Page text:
KANSAS CITY, Mo. -- Teens in Transition started in 2014, and more than 150 students finished the program.
Since then, police say more than two-thirds of those teens haven't had any negative interactions with law enforcement.
Every summer, teens who have already had run-ins with police, or are on the verge of going down the wrong path, participate in the program and work on a piece of art.
High school-age kids in the Kansas City and Hickman Mills school districts can participate.
Kids, identified by school resource officers and teachers, spend three days a week, either at Arts Tech downtown or the Hope Hangout near Ruskin High School, with social workers and school resource officers.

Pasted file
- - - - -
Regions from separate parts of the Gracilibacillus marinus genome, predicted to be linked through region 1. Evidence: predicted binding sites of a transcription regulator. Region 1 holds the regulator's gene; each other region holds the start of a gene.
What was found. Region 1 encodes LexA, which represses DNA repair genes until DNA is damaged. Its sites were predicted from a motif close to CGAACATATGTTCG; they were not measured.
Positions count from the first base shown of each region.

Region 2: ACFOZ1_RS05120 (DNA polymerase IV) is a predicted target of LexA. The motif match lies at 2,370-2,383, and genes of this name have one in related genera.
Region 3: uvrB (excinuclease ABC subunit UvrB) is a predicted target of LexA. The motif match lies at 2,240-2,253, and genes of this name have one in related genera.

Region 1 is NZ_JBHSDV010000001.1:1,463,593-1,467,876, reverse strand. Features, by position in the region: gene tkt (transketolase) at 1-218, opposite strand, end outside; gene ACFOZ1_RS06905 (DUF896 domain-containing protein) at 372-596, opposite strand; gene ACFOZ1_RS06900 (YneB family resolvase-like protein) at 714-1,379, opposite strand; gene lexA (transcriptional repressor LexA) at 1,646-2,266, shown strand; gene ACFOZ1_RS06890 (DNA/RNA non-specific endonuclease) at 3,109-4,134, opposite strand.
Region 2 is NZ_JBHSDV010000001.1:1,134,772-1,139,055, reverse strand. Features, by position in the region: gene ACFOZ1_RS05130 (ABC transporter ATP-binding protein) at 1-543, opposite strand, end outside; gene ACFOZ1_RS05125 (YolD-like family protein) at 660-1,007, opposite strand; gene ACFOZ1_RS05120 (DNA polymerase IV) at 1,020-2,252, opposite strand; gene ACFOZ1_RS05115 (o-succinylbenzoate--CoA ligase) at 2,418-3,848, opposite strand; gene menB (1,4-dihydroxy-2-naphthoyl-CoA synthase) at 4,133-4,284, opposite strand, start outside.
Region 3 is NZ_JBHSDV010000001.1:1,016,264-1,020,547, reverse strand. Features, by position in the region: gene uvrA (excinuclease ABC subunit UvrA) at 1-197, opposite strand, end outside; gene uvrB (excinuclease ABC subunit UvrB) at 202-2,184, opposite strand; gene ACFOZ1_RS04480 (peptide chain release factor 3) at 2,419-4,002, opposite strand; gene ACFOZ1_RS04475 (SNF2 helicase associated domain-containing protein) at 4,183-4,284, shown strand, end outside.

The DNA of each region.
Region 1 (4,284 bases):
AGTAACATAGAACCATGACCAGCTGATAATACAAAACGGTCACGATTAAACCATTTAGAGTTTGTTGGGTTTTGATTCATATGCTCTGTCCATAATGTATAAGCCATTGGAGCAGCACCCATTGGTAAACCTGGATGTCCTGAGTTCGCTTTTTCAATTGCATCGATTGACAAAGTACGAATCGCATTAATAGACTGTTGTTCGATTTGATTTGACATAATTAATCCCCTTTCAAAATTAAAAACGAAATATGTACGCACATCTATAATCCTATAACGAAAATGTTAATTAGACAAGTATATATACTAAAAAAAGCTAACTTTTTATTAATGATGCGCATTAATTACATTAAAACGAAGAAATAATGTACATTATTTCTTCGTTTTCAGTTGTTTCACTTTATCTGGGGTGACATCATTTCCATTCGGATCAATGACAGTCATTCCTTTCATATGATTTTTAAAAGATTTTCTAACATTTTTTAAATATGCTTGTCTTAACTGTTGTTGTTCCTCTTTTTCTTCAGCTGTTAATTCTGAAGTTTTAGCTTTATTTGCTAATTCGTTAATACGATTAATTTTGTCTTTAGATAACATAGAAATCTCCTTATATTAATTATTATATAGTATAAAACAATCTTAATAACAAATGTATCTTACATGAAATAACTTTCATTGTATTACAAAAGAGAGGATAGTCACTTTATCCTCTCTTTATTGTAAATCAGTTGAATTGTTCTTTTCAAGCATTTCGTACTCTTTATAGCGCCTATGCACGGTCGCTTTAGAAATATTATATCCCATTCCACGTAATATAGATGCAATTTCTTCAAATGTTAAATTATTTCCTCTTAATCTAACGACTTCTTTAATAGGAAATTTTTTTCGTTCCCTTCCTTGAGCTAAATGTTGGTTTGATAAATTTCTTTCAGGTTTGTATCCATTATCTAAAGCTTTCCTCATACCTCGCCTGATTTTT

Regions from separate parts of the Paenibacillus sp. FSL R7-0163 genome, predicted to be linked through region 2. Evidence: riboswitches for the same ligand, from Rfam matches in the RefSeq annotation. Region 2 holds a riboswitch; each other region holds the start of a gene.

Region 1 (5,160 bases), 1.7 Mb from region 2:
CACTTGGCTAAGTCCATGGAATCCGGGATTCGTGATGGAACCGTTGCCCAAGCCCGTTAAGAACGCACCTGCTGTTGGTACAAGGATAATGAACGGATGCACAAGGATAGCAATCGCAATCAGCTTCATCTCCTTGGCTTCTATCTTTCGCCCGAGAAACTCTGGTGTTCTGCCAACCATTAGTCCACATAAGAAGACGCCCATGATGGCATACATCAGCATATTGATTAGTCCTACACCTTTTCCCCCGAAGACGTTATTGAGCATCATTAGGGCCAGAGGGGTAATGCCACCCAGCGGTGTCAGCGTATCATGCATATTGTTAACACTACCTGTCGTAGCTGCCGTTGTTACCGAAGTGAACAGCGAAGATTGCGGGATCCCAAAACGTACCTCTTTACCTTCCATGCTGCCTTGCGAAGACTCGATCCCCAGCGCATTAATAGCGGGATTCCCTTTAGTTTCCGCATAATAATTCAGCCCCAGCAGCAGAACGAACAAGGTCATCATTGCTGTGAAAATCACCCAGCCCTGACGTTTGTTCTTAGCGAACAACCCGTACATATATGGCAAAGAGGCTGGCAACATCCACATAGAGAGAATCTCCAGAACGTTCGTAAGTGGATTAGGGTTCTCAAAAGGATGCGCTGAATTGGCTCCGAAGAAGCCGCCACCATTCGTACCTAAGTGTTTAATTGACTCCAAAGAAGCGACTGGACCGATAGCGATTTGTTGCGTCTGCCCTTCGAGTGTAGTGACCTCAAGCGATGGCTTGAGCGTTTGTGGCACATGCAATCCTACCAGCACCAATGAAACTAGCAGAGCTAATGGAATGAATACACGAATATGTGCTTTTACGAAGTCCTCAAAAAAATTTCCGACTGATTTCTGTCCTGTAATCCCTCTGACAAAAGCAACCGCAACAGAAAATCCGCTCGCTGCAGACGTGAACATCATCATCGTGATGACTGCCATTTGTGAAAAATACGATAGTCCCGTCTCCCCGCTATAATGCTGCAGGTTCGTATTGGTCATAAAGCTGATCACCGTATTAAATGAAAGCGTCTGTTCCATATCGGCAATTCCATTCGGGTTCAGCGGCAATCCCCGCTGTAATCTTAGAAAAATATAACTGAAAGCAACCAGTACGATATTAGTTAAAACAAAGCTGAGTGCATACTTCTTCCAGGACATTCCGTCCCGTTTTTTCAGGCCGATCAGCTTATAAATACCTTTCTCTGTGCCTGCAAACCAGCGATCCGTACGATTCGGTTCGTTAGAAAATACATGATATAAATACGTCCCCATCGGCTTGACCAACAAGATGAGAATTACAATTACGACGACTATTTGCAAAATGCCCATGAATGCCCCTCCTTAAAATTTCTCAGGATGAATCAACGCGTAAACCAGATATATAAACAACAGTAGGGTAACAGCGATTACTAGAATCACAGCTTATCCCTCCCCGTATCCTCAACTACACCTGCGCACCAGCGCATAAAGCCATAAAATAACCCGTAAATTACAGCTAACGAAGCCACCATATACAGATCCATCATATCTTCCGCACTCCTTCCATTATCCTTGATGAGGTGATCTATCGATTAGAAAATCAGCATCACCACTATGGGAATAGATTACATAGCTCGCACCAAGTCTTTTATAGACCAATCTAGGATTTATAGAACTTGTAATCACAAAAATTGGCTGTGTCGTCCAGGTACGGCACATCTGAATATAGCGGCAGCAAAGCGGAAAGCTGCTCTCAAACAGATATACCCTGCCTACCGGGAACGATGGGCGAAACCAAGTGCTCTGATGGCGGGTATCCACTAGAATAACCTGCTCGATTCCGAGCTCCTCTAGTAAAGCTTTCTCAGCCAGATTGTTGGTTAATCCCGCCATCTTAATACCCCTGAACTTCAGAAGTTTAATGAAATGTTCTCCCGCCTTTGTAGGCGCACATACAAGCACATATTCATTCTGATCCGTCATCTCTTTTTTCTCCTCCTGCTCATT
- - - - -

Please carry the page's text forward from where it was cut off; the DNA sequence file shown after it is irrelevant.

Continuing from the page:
They do art therapy by working together on a project and listen to guest speakers. Those speakers include the Jackson County prosecutor, Mayor Sly James and even FBI agents.
They learn conflict resolution and financial literacy. Plus, the kids get paid minimum wage, which is funded by the mayor's office.
Police Chief Rick Smith said two-thirds of the kids who finish the program don't have any negative interactions with officers after.
And he's seen other effects of the program, too, like better police relations. He said the program is beneficial for both officers and teens.
"We had huge issue of juvenile crime at Ruskin," Smith said. "We had car break-ins, burglaries, just huge issues. We started this program with our target audience, and crime immediately started to go down. And we think it's some of the influence of getting hold, as the mayor said, getting a hold of some of these kids that now can say, 'I don't want to be part of that.'"
The last day of classes for this year's session is Aug. 9. KC NOVA social workers and school resource officers will keep in touch with the students, continuing the anti-crime efforts.